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Intruders : It's Late, the Children Are in Bed and There Are Strangers at the Door

August 27, 1989|GERI SERVI | Geri Servi is a writer who lives in Studio City

FUMBLING AT the front door. I hardly hear it over the noise of a commercial, dismiss it as too inconceivable. And then, again, the tampering of a lock, the rattle of a doorknob. It is late. The children are in bed. My husband and I are in the den, half-asleep ourselves, nodding on a couch in front of the TV.

"What's that?" I whisper. Alex stares at me, wide-eyed. We both jump up: It's automatic. We live in a middle-class neighborhood near West Hollywood, where most houses have bars on the windows or security systems. On more than one occasion, police helicopters have aimed their piercing lights into our back yards and through our windows. We watch the news, we read the paper. Here in L.A., we understand that a noise at your door around midnight is probably not a neighbor or a friend.

We dash into the living room and brace ourselves against the front door. Through a window, we can see two dark figures, and they are--I still can't believe it--really and truly trying to get into our house. Frantic, we begin shouting and banging on the door. I am surprised and frightened by the foreign sound of Alex's screaming. It makes me pound more feverishly and yell, "Get away, get out of here!"

But they don't. They don't run away as we are expecting, praying, they will. They are not bothered a bit by our animal posturing. It's as if they are deaf. Both remain intent on the lock, crouch over it as if with a key, fumbling, in deepest concentration.

Suddenly, Alex stops. "Wait," he says, looking more carefully out the window. He peers down at two backs, hunched and frail, two heads bowed and capped by wispy strands of silver. He glances at me, bewildered. "They're old," he says simply, and we open the door.

In our pajamas, we greet them, curiously, still wary. I turn on the light. A man and a woman, probably both in their 80s, stand empty-handed on the porch. They are chilled and as startled to see us as we are them. We ask, "What are you doing? Who are you looking for? Where do you live?" The woman gives us her address. She is confident about this. Yes, indeed. With raised eyebrows, Alex and I nod. We know now that it is time to invite them in. The address she has given with such assurance is ours.

"Oh, it's so warm in here," the woman sighs in relief, rubbing her arms, her hands, pulling her lightweight red sweater tightly around her. Her slip is visible at the hem of a flower-print dress, but she is otherwise dressed conscientiously. Her stockings are without runs and her shoes are new. She anxiously asks to use the bathroom.

The man is wearing an old-fashioned gray suit, with pinstripes and wide lapels, shiny with wear. It is much too loose on him, as if some bulk of him has disappeared; it hangs on him, his bony face and hands poking out like splinters of wood in some stick figure.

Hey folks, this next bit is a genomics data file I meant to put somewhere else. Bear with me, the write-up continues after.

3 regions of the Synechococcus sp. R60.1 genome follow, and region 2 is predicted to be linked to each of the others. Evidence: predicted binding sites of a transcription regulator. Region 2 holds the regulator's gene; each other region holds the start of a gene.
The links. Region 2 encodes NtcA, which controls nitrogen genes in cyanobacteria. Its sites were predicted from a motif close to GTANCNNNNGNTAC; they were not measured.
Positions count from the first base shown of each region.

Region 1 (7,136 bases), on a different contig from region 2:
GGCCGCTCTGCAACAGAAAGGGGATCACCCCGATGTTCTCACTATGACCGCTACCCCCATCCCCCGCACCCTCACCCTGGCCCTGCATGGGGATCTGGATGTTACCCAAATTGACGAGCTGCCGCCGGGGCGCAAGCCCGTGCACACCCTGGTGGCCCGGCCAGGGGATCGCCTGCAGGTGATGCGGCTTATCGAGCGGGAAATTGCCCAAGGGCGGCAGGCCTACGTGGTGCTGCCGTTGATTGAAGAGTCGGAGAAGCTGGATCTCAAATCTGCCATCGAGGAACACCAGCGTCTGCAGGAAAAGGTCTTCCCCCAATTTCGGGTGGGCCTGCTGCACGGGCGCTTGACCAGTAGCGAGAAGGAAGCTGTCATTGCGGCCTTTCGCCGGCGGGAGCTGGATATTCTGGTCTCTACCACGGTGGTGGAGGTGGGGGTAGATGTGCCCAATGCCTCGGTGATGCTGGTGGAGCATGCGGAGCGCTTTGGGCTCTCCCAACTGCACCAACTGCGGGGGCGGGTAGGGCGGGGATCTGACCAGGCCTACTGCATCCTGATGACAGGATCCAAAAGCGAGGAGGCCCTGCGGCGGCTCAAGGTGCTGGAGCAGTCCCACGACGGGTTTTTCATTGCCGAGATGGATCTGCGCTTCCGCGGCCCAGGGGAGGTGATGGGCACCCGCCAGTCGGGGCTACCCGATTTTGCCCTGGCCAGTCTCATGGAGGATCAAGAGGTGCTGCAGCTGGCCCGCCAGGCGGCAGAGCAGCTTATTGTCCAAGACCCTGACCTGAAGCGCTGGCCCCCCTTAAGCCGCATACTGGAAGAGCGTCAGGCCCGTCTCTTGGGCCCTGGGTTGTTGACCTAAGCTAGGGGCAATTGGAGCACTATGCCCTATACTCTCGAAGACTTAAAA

Not quite the pair of thugs Alex and I were expecting.

We try to gather some useful information; but the woman carries no purse, the man no wallet. Both can give us their names, though. They are Emily and Seymour from Chicago and, no, they aren't married, just . . . well, they don't know quite what they are to each other. Just traveling companions, they guess. They can't tell us how or when they came to L.A. They can't even tell us how they arrived at our doorstep.

"We got dropped off," Emily says.

Alex and I will shortly come to realize the understatement in this.

"Who can we call for you?" we ask. "How about your children? Your spouses? Where were you before you came here? When did you last eat?" No answers. After each question, they shrug their shoulders, sincerely wondering themselves, or they look at each other questioningly, as if Seymour should know the name of Emily's husband or Emily should know Seymour's phone number.

We ask if the house looks familiar.

"Not really," Emily admits. "But it's very nice."

"Yes," Seymour chimes in. "It'll do fine."

"Just fine," agrees Emily enthusiastically, as if they might consider staying, just moving in.

"Don't you have anything on you?" Alex asks quietly.

Seymour pats his pockets. He is trying hard to be helpful.

"Now, wait a minute," he says. "Wait just a minute."

Thank God. He gropes at his breast pocket. It is buttoned, and his spindly, misshapen fingers work at it like the legs of a spider. Alex and I lean forward anxiously. Finally, Seymour manages the button and reaches into his pocket.

"There's this," he says.

My heart sinks.

He is thrusting a dollar bill at Alex and me.

He behaves, though, as if this is more than a bit of currency. Or, at the very least, an exchange of a different kind. He eagerly studies the bill, limp and faded in his hand, and looks hopefully into our faces, awaiting some response. He acts as if this scrap holds some secret that might clarify everything.

Alex kindly pushes Seymour's hand away. "Yes, well, you better keep that," he says, and rises, signaling to me.

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